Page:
Hyflux seeks court protection for debt reorganisation

Ms Olivia Lum, founder and group CEO of Hyflux at its Tuaspring Desalination Plant on Sept 10, 2013.
Ms Olivia Lum, founder and group CEO of Hyflux at its Tuaspring Desalination Plant on Sept 10, 2013.PHOTO: ST FILE

SINGAPORE (BLOOMBERG) - Hyflux, the Singapore water treatment firm, has suspended trading of its shares and related securities and started a court-supervised reorganisation process, the company said in a statement late Tuesday (May 22).

The move will provide the company with room to focus on ongoing discussions with strategic investors, while seeking to optimise operations and maintain cash flows, Hyflux said in the statement.

Ernst & Young Solutions has been appointed as a financial adviser and WongPartnership as a legal adviser.

Hyflux last year posted its first annual loss since listing, and the company has said its energy business could suffer as an oversupply of gas depresses electricity prices.

Hyflux has been in talks to sell a stake in its single-largest asset, the Tuaspring project, which combines South-east Asia's largest desalination plant with a gas turbine power plant.

In a letter to stakeholders that Hyflux published on its website on Tuesday, the company wrote that Tuaspring "contributes significantly to our nation's water security".

However, it has "not escaped the impact of depressed electricity prices in Singapore" in recent years, it said.

"As a result, 2017 marked the first full year of losses in our operating history. Although improvements in wholesale electricity prices have reduced losses in the last few months, a sharper rebound in prices is necessary to restore the Group to its previous levels of profitability," said Hyflux.

It added that its recent plans to divest the Tuaspring project in Singapore and the Tianjin Dagang plant in China have "taken longer given the prevailing market and this has added stress to the business".

The turnabout in fortunes for Hyflux, whose founder Olivia Lum was a poster child for local entrepreneurs, adds to signs of pressures that smaller borrowers in the Singapore debt market face.

"A debt workout of some sort was inevitable," Ezien Hoo, a Singapore-based credit analyst at OCBC Bank, said on Tuesday before the Hyflux announcement.

"They were facing short-term debt, as well as the need to maintain cash to meet their bond covenants."

 
 

It's also been negotiating a potential divestment of the Tianjin Dagang desalination plant.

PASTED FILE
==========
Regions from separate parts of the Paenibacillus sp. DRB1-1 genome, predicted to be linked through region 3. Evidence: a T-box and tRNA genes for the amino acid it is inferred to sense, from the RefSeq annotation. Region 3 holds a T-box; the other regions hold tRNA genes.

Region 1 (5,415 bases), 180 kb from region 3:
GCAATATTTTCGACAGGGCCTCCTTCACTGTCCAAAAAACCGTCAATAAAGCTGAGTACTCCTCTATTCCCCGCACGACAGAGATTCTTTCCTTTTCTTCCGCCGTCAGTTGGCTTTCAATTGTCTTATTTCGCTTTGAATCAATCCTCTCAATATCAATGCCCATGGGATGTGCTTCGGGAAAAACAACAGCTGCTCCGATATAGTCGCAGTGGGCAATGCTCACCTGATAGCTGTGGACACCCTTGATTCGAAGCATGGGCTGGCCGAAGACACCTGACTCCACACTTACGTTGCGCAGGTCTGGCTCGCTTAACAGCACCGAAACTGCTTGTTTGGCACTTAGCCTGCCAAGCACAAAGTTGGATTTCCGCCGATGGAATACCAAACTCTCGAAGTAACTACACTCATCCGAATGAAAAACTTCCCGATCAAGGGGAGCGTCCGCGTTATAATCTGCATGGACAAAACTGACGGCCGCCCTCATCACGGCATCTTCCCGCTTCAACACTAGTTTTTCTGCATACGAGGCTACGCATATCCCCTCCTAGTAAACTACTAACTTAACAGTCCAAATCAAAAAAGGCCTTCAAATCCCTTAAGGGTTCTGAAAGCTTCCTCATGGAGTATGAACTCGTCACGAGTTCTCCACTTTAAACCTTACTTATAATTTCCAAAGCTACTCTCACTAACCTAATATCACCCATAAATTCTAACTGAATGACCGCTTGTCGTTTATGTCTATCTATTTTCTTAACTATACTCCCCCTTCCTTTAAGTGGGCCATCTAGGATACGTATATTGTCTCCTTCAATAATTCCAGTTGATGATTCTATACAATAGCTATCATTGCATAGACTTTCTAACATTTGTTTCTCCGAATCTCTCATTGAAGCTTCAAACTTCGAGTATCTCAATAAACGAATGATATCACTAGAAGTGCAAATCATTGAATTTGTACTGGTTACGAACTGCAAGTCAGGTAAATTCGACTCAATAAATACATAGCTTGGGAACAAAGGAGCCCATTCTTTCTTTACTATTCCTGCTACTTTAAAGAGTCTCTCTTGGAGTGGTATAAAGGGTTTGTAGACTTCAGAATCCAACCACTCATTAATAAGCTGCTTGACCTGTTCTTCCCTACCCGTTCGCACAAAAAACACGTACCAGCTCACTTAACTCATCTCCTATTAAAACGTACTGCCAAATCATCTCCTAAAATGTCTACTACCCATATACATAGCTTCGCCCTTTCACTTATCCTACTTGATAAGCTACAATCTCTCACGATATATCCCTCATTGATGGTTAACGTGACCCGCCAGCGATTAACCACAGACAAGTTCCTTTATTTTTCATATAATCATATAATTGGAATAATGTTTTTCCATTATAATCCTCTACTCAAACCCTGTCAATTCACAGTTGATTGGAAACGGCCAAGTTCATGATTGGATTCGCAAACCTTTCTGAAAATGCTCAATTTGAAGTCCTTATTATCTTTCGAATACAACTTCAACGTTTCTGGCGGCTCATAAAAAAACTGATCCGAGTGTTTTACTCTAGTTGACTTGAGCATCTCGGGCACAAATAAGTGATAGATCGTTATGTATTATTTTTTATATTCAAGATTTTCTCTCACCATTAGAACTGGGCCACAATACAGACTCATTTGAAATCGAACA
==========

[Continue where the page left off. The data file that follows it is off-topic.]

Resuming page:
The fact that Hyflux was able to win contracts in recent months could mean that its business, excluding Tuaspring, is not so dire and that the firm may just need time to recapitalise its balance sheet, according to OCBC's Hoo.

Hyflux, which was worth nearly S$2.1 billion at its peak in late 2010, now has a market value of S$165 million. It's the second-worst performer on Singapore's FTSE ST All Share Index this year, with a 39 per cent decline, trailing only Noble Group.

The company said earlier this month it was in talks with potential investors to inject funds. Its net loss widened to S$22.2 million in the three months ended March 31, from a restated S$64,000 a year earlier.

Hyflux's net debt surged to 165 times earnings before interest, taxes, depreciation and amortization as of March 31, from about 32 times at the end of last year, according to data compiled by Bloomberg.

The company faces a coupon payment due May 28 on its S$500 million of 6 per cent perpetual securities. Its S$100 million of 4.25 per cent bonds mature in September.

Hyflux's former success had won accolades for its founder, an orphan who left a career in pharmaceuticals to start her own business with S$20,000 raised from selling her car and apartment.

The company, which became Hyflux, won municipal contracts in Singapore and expanded into new markets like Malaysia, China and India.

Ms Lum was named to government bodies, including International Enterprise Singapore, and appointed as a member of parliament in a seat reserved for distinguished community members.

Singapore updated its corporate insolvency framework last year following nearly US$1 billion of defaults in the Singapore bond market since November 2015, Law Minister K Shanmugam said in an August speech.

The changes, which incorporate elements of the US Chapter 11 system, were passed by parliament in March 2017.

One of the amendments effectively protects companies seeking an arrangement with their lenders, allowing a court to block creditors from filing winding-up petitions or seizing pledged assets while negotiations take place.